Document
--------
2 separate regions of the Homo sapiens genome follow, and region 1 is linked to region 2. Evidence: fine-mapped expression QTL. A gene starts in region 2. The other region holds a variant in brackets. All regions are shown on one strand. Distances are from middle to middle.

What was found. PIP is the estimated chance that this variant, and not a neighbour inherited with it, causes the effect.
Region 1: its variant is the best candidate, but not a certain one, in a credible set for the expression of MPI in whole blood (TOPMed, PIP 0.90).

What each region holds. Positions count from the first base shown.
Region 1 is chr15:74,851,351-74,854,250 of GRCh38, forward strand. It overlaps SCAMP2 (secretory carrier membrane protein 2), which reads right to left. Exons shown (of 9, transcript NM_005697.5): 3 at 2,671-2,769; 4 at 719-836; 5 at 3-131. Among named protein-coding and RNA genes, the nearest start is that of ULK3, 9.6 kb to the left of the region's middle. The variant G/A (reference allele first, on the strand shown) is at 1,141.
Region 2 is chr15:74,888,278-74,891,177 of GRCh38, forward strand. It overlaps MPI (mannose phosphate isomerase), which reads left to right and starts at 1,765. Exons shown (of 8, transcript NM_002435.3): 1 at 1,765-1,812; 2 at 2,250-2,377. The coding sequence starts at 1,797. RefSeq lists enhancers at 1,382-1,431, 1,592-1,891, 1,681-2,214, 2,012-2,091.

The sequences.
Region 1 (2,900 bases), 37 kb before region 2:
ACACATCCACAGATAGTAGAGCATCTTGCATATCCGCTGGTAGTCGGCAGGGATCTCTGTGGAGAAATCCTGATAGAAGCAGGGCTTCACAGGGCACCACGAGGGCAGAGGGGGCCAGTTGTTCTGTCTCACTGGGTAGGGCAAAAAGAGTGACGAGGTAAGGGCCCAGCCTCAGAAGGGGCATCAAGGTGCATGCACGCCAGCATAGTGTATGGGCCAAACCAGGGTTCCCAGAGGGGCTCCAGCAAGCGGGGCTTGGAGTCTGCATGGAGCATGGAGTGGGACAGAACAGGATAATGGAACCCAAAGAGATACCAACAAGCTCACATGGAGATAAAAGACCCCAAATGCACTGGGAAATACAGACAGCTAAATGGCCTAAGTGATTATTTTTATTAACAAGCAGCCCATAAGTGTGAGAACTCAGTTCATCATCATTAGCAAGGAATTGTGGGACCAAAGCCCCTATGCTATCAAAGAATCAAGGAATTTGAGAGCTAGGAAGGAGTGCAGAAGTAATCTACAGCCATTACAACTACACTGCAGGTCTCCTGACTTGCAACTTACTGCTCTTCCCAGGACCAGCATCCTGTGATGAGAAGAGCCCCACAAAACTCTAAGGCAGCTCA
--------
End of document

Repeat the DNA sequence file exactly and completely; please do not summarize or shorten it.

2 separate regions of the Homo sapiens genome follow, and region 1 is linked to region 2. Evidence: fine-mapped expression QTL. A gene starts in region 2. The other region holds a variant in brackets. All regions are shown on one strand. Distances are from middle to middle.

What was found. PIP is the estimated chance that this variant, and not a neighbour inherited with it, causes the effect.
Region 1: its variant is the best candidate, but not a certain one, in a credible set for the expression of MPI in whole blood (TOPMed, PIP 0.90).

What each region holds. Positions count from the first base shown.
Region 1 is chr15:74,851,351-74,854,250 of GRCh38, forward strand. It overlaps SCAMP2 (secretory carrier membrane protein 2), which reads right to left. Exons shown (of 9, transcript NM_005697.5): 3 at 2,671-2,769; 4 at 719-836; 5 at 3-131. Among named protein-coding and RNA genes, the nearest start is that of ULK3, 9.6 kb to the left of the region's middle. The variant G/A (reference allele first, on the strand shown) is at 1,141.
Region 2 is chr15:74,888,278-74,891,177 of GRCh38, forward strand. It overlaps MPI (mannose phosphate isomerase), which reads left to right and starts at 1,765. Exons shown (of 8, transcript NM_002435.3): 1 at 1,765-1,812; 2 at 2,250-2,377. The coding sequence starts at 1,797. RefSeq lists enhancers at 1,382-1,431, 1,592-1,891, 1,681-2,214, 2,012-2,091.

The sequences.
Region 1 (2,900 bases), 37 kb before region 2:
ACACATCCACAGATAGTAGAGCATCTTGCATATCCGCTGGTAGTCGGCAGGGATCTCTGTGGAGAAATCCTGATAGAAGCAGGGCTTCACAGGGCACCACGAGGGCAGAGGGGGCCAGTTGTTCTGTCTCACTGGGTAGGGCAAAAAGAGTGACGAGGTAAGGGCCCAGCCTCAGAAGGGGCATCAAGGTGCATGCACGCCAGCATAGTGTATGGGCCAAACCAGGGTTCCCAGAGGGGCTCCAGCAAGCGGGGCTTGGAGTCTGCATGGAGCATGGAGTGGGACAGAACAGGATAATGGAACCCAAAGAGATACCAACAAGCTCACATGGAGATAAAAGACCCCAAATGCACTGGGAAATACAGACAGCTAAATGGCCTAAGTGATTATTTTTATTAACAAGCAGCCCATAAGTGTGAGAACTCAGTTCATCATCATTAGCAAGGAATTGTGGGACCAAAGCCCCTATGCTATCAAAGAATCAAGGAATTTGAGAGCTAGGAAGGAGTGCAGAAGTAATCTACAGCCATTACAACTACACTGCAGGTCTCCTGACTTGCAACTTACTGCTCTTCCCAGGACCAGCATCCTGTGATGAGAAGAGCCCCACAAAACTCTAAGGCAGCTCA